People deride the Ewoks and all that, but I get the symbolism of the conflict: a strong native though primitive force can overcome an organized and oppressive military power with home turf advantage and the element of surprise. My complaint comes with the tone. We didn’t see enough devastation on the side of the Ewoks. For them, it should have been a tragic and difficult conflict but we never really understood the stakes for them. Overall though, I don’t find it as offensive as some people do (although personally, I find the Gungan conflict to be a better representation of a comic relief army done well).

But in between those bookends, there’s some difficult stuff to get through. Yoda’s death feels dropped in, some of the dogfight is pretty boring (much of it is a retread from A New Hope) and until the Ewoks join the fight a lot of the Endor scenes are pretty plodding. Overall, it’s simply not as tight narratively as Empire, and it doesn’t have as compelling of a story as A New Hope. As trilogies go, it’s good not great, and that’s really too bad for something as monumental as Star Wars.


And finally, Episode 3:

Responding To Criticisms Of Episode 7: The Force Awakens
Kylo Ren is a bad villain -
I simply disagree with this assessment of the character. Kylo Ren is seemingly the first new Sith apprentice in this new era, and there is nothing to judge him against except for one: Anakin Skywalker prior to his Darth Vader transformation. Compared to Darth Vader, of course he pales. But compared to Anakin, he makes for a really interesting villain. He is tortured, conflicted, angsty, and ultimately succumbs to the Dark Side feeling it’s his only choice. That’s Anakin exactly in II and III, but he, similarly to Luke in IV, comes off whiny and unlikeable. We can’t relate to Anakin’s struggle. Kylo Ren’s struggle, while still mostly unrelateable, is handled more realistically and more tolerably. Kylo Ren is the angsty, immature, hot-tempered teen/twenty-something that Anakin should have been.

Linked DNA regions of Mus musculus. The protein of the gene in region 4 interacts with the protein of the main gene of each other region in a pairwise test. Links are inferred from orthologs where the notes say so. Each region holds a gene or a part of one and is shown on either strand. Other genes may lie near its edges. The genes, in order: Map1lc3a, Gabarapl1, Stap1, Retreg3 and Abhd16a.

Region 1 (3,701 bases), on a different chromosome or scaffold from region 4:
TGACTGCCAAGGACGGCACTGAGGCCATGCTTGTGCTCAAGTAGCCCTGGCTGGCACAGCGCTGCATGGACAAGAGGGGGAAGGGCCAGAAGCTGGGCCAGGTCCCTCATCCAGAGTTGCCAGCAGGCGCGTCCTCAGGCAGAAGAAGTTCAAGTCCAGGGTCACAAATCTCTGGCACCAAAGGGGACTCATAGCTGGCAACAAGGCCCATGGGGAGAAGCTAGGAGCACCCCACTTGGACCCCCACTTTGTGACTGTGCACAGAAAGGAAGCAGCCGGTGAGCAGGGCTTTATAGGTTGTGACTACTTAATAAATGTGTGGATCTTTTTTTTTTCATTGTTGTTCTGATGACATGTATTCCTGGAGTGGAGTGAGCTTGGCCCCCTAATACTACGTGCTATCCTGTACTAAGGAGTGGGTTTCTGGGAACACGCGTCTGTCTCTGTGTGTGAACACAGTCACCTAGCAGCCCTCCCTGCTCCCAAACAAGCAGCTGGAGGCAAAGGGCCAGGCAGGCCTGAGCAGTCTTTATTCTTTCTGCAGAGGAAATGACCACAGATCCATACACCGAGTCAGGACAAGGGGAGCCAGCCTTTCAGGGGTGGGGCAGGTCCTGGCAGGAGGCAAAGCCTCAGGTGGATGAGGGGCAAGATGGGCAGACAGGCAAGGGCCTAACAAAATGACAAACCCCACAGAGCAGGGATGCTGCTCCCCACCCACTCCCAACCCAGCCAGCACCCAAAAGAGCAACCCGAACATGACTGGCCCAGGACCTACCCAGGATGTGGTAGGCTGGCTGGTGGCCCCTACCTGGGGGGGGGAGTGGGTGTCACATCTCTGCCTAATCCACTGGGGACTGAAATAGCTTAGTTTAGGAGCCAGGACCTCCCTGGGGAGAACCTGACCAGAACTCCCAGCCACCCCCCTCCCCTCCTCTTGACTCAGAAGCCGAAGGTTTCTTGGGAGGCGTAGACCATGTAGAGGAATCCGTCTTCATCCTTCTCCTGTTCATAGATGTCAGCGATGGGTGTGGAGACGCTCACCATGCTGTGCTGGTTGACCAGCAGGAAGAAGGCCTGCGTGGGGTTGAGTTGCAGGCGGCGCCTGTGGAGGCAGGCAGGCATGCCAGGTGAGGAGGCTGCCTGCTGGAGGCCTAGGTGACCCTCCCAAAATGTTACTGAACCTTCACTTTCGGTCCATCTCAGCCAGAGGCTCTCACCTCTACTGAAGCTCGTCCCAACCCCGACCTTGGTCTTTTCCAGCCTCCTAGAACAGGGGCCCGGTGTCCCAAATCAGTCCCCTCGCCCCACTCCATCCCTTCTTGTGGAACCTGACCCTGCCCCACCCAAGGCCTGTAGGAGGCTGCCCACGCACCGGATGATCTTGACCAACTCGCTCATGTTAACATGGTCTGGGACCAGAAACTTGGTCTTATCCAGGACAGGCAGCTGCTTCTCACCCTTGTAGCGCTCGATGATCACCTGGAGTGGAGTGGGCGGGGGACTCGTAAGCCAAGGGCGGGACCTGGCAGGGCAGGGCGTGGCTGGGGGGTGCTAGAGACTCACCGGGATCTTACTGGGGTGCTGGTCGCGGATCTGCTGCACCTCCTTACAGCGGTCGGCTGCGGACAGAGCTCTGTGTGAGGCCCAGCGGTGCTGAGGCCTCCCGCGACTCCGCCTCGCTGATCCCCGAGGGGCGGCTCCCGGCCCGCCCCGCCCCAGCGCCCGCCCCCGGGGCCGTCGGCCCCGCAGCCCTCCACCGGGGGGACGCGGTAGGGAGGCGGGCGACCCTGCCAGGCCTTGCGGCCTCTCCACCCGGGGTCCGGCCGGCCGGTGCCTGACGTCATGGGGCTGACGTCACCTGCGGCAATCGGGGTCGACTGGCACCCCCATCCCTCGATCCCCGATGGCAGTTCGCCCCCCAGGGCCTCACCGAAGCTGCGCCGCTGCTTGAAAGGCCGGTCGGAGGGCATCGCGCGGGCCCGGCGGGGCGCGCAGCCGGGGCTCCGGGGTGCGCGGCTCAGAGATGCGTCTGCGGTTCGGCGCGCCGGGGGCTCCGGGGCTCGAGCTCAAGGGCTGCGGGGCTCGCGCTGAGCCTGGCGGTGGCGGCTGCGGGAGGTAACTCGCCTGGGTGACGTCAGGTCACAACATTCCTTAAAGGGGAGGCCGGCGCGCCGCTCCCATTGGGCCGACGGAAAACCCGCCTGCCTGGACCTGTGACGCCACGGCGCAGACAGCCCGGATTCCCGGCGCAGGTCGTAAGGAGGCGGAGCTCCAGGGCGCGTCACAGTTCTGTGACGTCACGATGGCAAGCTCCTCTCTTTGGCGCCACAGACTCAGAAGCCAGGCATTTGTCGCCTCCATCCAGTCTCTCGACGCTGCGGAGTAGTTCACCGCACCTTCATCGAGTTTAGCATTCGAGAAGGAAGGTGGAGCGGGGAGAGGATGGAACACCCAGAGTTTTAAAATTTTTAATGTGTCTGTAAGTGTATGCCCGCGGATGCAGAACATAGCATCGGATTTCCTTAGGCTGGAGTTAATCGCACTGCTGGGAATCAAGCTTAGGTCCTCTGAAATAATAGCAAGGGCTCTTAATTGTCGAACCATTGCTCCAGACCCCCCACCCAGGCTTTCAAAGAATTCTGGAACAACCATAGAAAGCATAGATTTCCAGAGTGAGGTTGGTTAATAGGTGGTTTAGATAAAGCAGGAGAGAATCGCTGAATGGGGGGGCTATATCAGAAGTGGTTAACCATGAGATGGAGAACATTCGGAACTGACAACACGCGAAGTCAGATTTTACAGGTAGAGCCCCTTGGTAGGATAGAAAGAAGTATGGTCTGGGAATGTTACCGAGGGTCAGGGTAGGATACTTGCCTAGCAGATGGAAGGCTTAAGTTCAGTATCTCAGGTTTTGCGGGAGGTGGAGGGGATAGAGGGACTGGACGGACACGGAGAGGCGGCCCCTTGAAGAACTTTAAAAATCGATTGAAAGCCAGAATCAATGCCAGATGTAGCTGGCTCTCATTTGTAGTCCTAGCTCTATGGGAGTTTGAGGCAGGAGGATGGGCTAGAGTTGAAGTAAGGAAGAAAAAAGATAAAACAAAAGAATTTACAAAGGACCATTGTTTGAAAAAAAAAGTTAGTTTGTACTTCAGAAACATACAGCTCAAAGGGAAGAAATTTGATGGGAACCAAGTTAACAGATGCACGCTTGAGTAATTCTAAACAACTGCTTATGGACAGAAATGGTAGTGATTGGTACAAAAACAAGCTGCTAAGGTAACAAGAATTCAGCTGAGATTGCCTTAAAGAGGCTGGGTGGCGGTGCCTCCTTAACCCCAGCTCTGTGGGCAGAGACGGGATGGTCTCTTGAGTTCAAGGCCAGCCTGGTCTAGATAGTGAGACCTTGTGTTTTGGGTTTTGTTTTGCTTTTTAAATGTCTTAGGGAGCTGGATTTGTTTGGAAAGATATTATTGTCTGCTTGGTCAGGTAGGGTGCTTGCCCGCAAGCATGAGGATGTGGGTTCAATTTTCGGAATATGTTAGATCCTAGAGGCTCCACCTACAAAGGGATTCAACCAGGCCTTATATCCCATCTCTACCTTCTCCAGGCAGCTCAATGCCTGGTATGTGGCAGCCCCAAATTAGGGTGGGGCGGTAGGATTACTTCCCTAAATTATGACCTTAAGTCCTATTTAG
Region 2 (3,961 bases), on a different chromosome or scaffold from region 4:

Kylo Ren is an interesting villain. The reasons he comes up short are interesting. And that’s what we demand of our villains. The fact that he doesn’t even compare to Darth Vader is part of what’s interesting about him.

Rey is an overpowered Mary Sue -
I’ve complained several times about how whiny both Anakin and Luke are throughout their respective stories, and it was so refreshing to see the protagonist not be so needy and angsty. We see a few moments of vulnerability, but they feel earned.

Rey is a loner who has to take care of herself and has learned to become self-sufficient. She is seemingly Force-sensitive too, so things sway in her favor. It makes sense that she is 1) withdrawn emotionally but because of her past is capable of emotional connection, she would be a horrible protagonist if she lacked emotion; 2) more than capable as both a pilot and a hand-to-hand combatant because she has to fend for herself as a scavenger trying to survive; and 3) fares rather well thrown into tricky situations, because she is first compelled to survive.

Is Rey on a Mary Sue level? Some will say so, but I think those folks are incorrect. Particularly if she is a Skywalker, (or at least trained by a Skywalker and is Force-sensitive) then her aptitude for combat and proclivity to the Force make sense. It’s obvious that Rey has some sort of connection to Skywalker and whether that means she is one, or she is a Kenobi, or whatever theory you want to subscribe to, she’s no stranger to Force training. With no training, Luke blows up the Death Star. With not nearly enough training, he fares about as well he could against Darth Vader in lightsaber combat (though it could be argued that Luke was protected by plot there, as in Vader wasn’t trying to kill him, and it’s hard to argue with you there). Considering everything surrounding the lightsaber confrontation between Rey and Kylo Ren, Rey does about as well as expected and again, she’s shown to have combat training.

Her piloting and mechanic skills are used by the plot to bond her to Han Solo, which is brief but beautiful. I really enjoyed that established connection for the movie.

Yes, on a meta- level, it is important that she is a capable and strong female protagonist. Is it inauthentic though? No. For me, there are enough examples of similarly powered and leveled individuals within the universe and outside the universe of Star Wars that she doesn’t stick out as particularly glaring.

The First Order’s plan was to build basically just ANOTHER Death Star -